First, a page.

N-of-1 Clinical Trials in Nutritional Interventions Directed at Improving Cognitive Function

Front Nutr. 2019 Jul 23:6:110. doi: 10.3389/fnut.2019.00110. eCollection 2019.


Longer life expectancy has led to an increase in the prevalence of age-related cognitive decline and dementia worldwide. Due to the current lack of effective treatment for these conditions, preventive strategies represent a research priority. A large body of evidence suggests that nutrition is involved in the pathogenesis of age-related cognitive decline, but also that it may play a critical role in slowing down its progression. At a population level, healthy dietary patterns interventions, such as the Mediterranean and the MIND diets, have been associated with improved cognitive performance and a decreased risk of neurodegenerative disease development. In the era of evidence-based medicine and patient-centered healthcare, personalized nutritional recommendations would offer a considerable opportunity in preventing cognitive decline progression. N-of-1 clinical trials have emerged as a fundamental design in evidence-based medicine. They consider each individual as the only unit of observation and intervention. The aggregation of series of N-of-1 clinical trials also enables population-level conclusions. This review provides a general view of the current scientific evidence regarding nutrition and cognitive decline, and critically states its limitations when translating results into the clinical practice. Furthermore, we suggest methodological strategies to develop N-of-1 clinical trials focused on nutrition and cognition in an older population. Finally, we evaluate the potential challenges that researchers may face when performing studies in precision nutrition and cognition.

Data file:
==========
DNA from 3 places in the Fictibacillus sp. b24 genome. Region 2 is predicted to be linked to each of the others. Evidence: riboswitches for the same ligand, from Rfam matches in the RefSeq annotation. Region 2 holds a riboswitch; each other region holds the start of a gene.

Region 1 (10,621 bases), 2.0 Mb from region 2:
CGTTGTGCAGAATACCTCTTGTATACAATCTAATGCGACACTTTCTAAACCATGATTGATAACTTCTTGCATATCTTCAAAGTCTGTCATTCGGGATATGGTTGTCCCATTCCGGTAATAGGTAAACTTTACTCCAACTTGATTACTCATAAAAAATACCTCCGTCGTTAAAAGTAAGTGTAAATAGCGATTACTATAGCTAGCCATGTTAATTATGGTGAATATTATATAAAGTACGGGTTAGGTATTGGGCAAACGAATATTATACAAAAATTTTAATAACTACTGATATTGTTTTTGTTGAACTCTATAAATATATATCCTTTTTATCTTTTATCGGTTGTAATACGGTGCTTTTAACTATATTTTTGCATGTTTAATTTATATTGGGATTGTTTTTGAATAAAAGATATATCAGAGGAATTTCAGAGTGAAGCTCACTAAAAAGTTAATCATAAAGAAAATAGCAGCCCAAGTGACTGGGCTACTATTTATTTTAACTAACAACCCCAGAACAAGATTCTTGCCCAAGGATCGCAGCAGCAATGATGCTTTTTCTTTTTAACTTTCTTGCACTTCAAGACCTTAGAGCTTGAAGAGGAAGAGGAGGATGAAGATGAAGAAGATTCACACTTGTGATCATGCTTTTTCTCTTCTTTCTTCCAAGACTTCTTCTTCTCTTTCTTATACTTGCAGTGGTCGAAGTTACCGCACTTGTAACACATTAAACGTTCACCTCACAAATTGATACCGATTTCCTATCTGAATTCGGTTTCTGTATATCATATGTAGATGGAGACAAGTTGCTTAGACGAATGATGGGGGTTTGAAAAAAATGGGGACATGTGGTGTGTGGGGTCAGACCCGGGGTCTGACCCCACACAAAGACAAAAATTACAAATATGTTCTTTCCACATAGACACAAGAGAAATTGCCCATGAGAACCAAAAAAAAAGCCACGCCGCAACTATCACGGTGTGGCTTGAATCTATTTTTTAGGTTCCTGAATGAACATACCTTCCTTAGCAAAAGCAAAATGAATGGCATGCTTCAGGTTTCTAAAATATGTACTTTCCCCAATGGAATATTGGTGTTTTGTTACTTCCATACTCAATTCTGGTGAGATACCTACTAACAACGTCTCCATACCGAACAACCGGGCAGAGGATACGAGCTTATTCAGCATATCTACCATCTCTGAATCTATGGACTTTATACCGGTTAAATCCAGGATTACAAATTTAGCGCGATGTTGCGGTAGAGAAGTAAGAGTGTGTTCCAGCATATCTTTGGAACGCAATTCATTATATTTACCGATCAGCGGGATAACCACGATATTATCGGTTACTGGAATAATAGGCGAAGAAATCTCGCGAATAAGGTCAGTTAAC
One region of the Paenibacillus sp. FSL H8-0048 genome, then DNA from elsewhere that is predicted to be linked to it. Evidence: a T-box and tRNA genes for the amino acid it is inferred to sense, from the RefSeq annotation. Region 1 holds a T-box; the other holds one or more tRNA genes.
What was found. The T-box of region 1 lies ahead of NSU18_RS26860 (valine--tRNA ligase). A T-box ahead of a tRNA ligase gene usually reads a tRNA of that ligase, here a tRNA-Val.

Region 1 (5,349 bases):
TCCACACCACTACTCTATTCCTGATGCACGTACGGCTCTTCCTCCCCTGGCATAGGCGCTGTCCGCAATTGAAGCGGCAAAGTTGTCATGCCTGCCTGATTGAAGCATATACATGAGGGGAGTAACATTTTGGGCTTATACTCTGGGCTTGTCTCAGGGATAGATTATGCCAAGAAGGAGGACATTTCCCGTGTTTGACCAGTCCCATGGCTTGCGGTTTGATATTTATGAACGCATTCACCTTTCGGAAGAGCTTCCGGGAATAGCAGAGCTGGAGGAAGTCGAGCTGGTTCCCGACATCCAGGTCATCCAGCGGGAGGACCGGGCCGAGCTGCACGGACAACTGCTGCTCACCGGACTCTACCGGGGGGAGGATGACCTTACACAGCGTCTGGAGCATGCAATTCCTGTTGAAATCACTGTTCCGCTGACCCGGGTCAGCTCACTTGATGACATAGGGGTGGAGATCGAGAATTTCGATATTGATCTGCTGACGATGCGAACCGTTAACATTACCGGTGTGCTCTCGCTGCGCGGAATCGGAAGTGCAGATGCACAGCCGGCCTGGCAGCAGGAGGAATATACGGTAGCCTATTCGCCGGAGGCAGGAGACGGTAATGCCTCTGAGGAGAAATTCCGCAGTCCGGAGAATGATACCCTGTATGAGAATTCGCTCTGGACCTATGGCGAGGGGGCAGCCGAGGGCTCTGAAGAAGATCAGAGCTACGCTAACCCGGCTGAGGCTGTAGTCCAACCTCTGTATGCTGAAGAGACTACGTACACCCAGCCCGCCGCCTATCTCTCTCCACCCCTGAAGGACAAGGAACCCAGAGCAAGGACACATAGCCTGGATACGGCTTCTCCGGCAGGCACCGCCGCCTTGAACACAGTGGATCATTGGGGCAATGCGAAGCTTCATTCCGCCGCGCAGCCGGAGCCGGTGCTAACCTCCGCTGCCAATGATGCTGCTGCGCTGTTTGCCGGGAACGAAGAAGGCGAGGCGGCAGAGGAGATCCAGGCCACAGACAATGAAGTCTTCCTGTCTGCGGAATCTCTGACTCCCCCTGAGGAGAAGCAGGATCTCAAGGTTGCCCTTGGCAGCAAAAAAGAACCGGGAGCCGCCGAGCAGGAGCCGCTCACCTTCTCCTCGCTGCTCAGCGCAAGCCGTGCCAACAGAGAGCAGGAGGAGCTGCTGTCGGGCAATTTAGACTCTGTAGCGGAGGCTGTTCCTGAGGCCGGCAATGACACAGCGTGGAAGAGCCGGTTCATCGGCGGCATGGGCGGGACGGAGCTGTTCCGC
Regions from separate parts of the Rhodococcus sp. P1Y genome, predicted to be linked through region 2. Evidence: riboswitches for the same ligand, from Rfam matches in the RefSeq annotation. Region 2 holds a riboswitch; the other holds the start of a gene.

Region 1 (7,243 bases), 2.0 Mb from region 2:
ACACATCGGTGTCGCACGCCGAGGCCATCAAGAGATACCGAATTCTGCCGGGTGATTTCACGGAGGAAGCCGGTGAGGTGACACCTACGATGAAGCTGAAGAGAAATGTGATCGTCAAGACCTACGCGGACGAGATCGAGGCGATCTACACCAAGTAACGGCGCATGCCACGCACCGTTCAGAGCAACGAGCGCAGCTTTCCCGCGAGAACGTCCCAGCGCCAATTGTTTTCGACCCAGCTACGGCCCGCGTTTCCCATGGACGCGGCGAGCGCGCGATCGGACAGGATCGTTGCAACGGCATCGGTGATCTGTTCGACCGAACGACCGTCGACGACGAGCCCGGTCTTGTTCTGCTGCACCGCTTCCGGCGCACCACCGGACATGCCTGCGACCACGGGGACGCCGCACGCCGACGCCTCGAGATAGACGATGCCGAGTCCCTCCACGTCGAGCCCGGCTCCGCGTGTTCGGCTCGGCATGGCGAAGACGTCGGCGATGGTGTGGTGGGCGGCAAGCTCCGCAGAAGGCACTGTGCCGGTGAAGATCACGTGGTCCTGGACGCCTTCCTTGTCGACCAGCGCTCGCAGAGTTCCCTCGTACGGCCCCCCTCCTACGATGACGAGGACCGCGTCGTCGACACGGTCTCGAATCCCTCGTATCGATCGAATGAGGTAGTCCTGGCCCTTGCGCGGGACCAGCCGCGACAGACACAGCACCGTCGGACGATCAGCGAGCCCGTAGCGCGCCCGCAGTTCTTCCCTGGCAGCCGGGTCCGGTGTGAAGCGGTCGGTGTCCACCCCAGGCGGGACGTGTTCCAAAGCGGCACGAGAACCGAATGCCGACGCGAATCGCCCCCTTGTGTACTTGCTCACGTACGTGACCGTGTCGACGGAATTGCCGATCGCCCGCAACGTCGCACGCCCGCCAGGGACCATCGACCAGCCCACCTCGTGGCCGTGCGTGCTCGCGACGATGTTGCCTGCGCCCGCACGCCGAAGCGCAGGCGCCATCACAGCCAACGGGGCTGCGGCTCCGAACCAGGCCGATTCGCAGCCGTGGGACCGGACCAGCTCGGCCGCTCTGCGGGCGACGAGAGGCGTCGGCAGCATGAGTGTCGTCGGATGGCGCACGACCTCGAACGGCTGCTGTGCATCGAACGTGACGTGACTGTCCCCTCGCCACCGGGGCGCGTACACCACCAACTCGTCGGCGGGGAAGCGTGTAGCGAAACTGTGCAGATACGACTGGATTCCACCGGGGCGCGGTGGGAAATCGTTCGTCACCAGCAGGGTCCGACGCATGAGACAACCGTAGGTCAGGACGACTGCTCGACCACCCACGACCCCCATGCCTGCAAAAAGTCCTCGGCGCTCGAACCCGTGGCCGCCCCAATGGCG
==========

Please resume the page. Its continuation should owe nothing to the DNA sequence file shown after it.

Keywords: Alzheimer's disease; N-of-1; cognition; cognitive decline; multimodal interventions; personalized nutrition; prevention.

Publication types

  • Review